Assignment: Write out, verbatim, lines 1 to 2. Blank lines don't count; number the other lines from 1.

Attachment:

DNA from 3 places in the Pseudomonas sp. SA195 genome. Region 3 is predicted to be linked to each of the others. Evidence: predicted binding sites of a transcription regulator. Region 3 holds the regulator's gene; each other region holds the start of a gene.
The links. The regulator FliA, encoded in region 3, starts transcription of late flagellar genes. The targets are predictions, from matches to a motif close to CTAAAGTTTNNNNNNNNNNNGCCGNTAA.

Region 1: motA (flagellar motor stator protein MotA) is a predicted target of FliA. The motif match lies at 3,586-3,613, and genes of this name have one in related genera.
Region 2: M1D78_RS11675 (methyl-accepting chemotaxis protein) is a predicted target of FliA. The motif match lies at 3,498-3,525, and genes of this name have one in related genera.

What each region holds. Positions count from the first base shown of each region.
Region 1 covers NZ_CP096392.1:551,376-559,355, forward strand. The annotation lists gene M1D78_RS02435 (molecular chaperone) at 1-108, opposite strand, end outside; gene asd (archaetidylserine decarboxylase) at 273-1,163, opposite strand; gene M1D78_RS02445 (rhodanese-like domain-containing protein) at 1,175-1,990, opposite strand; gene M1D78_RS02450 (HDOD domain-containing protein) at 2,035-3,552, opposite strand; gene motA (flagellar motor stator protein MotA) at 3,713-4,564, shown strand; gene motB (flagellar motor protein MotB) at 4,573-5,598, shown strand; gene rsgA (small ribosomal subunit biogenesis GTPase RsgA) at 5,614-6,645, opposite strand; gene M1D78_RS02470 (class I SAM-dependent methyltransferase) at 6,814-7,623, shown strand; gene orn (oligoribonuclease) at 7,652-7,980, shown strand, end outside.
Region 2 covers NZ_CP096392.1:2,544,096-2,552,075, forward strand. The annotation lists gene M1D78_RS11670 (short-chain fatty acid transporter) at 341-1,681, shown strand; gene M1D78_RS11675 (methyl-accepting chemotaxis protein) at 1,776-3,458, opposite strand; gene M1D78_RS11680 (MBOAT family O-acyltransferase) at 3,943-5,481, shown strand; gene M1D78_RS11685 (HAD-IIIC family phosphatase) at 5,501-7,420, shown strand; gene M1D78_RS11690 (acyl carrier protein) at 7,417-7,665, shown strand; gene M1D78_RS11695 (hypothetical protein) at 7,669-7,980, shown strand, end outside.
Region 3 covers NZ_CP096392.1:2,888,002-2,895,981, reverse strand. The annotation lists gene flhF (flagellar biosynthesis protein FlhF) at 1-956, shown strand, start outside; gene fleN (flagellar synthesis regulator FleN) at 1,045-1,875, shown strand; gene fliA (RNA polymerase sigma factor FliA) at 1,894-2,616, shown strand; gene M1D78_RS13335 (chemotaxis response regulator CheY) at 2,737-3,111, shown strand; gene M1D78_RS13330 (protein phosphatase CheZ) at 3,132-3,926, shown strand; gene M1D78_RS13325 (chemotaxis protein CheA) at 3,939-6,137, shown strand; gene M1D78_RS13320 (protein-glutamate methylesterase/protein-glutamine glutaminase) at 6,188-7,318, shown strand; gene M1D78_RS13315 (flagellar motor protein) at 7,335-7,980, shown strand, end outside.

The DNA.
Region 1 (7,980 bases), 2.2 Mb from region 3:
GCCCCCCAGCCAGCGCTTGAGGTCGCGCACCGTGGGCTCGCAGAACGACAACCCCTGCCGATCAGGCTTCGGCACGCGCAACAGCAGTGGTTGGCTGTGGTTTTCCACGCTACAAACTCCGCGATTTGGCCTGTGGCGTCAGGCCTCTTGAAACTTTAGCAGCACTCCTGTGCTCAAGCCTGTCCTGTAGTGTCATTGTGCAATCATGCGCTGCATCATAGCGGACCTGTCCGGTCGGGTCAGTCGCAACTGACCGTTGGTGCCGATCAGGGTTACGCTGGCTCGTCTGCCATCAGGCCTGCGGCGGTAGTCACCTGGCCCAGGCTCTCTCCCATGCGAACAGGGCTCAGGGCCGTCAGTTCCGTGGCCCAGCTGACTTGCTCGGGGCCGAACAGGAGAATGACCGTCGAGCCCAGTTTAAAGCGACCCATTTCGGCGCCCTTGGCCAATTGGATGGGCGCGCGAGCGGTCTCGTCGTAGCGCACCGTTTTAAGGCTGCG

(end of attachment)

DNA from 3 places in the Pseudomonas sp. SA195 genome. Region 3 is predicted to be linked to each of the others. Evidence: predicted binding sites of a transcription regulator. Region 3 holds the regulator's gene; each other region holds the start of a gene.
The links. The regulator FliA, encoded in region 3, starts transcription of late flagellar genes. The targets are predictions, from matches to a motif close to CTAAAGTTTNNNNNNNNNNNGCCGNTAA.